I keep meaning to get back around to blogging about Rebay's music again but I'm kinda plodding through some Frankfurt school stuff lately.  Also reading up a bit on John Cage, a favorite whipping boy of any number of conservative types.  Per some comments quoted form a blog post earlier this weekend, there were these culture wars in academia in the last twenty years and they were less about the aesthetics of the arts as such than about the canons preferred by the people who came to be the ruling castes of the last half century.  So in a way cultural reactionaries are fighting an already lost battle if they hammer away at Schoenberg or Cage. I haven't gotten around to writing on the stuff I've read at Future Symphony Institute but one of my reservations about it is the "symphony" part.  If arts funding gets sliced up even more in the Trump years then the mainstays of high culture are going to hurt even more.  As a guitarist I'm not going to pretend for a second that I don't think we should put more into the guitar literature.  When war ravaged Europe Heinrich Schutz did not take the approach of "just" insisting on more money and resources for the arts.  He took the approach of scaling back his practical approach to composition and his conception of the resources that were available to him.

Kyle Gann floated an idea years ago, "Make Way for the Guitar Era" and floated an explanation as to how it came about that so many music students at Bard College might have become guitarists.  I happen to love the instrument and I've spent much of my adult life working toward some specific goals for the instrument, namely composing sonatas and fugues.  The two 18th century forms or processes guitarists routinely and tediously assert are inimical to the inherent limitations of the guitar are sonata forms and fugues.  This is so obviously not the case I could probably write a book about the subject but I'm honestly not sure if I will.  Part of the reason is simply that even if you DO compose a guitar sonata in F minor inspired by the late Beethoven piano sonatas and the late string quartets of Shostakovich that doesn't mean other guitarists will want to play it.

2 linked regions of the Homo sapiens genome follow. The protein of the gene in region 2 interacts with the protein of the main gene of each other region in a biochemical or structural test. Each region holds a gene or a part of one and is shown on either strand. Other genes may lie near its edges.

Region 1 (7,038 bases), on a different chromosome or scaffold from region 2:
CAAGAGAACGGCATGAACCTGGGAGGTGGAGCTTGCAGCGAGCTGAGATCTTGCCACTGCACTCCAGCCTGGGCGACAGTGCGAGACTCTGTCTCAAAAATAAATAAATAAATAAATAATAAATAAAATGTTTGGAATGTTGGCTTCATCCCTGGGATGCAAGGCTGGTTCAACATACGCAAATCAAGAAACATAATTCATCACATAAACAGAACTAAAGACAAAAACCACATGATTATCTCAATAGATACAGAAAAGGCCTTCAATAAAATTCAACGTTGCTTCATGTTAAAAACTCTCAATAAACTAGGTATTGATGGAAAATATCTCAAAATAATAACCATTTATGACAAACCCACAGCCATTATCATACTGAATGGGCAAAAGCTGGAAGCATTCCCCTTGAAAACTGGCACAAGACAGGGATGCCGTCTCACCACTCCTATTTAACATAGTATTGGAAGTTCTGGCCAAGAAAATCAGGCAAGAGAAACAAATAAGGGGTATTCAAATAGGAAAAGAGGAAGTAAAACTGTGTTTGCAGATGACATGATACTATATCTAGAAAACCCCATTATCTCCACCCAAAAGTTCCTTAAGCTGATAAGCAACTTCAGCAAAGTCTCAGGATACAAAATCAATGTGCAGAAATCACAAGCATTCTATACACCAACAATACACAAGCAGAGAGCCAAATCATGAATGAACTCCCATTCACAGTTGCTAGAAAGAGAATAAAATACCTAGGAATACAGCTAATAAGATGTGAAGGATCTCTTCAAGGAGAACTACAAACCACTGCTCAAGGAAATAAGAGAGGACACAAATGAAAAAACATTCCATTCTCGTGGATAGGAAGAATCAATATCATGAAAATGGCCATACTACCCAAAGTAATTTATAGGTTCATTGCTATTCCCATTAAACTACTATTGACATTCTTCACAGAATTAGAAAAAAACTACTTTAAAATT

But, again, if there's a likelihood that arts funding as we've known it is even further gutted then what guitarists have an opportunity to do is keep the traditions of Western art music alive by tackling the kinds of things we've heretofore had too many guitarists claiming hasn't been done (that has been done, in the case of sonata forms) and that can be done.  When Western academics insinuate that sonata forms are obsolete this could only be true if you focus entirely on keyboard literature at the expense of neo-Romantic works within that milieu or if, further, you pretend that no composers who wrote for the guitar ever wrote sonata forms.  This, too, is so easily disproven I'm surprised there aren't monographs on this.  Gann's got a theory as to why, which has something to do with the musicology ladder and modern academia being more of a prestige racket than a setting in which genuinely path-breaking scholarship is likely to happen.  It does happen, and the work I've read by Hekoski & Darcy on sonata forms has encouraged me because if scholarship is rethinking what sonata forms even are this will give guitarists and guitarists into musicology an opportunity to demonstrate that our instrument has plenty of sonata forms to study once you bust out of the straitjacket of assuming all sonatas "must" be what Hepokoski & Darcy regard as "Type 3". 

But there's only so many thousands of words even I feel like writing on a weekend. 

Since this blog does touch on the topic of animation now and then ... you maybe knew this was coming.

Samurai Jack Season 5.  Yep. 

1 comment:

Cal P said...

I love the Resident Evil movies! But it's because I know how to love a good B-rate action movie. It is pure comic genius only because it has the naivety of thinking itself a serious action movie. I liked the video games, the first and second resembled the games, and the first one almost had a coherent plot, but once the franchise went off the rails it became brilliant. What makes this stuff better than Bruce Campbell's work is that he knew he was being silly. There's something truly amazing about someone/something that is hilarious, but completely immune from it.

RE 6 has so many good plot set-ups (meaning absurdities), bad one-liners, and useless character development that it has succeeded beyond even 5 (which I didn't think could be done!). The use of clones as plot device is pure comic genius!

Round up some friends, get some chips and a beer and give them another shot! :)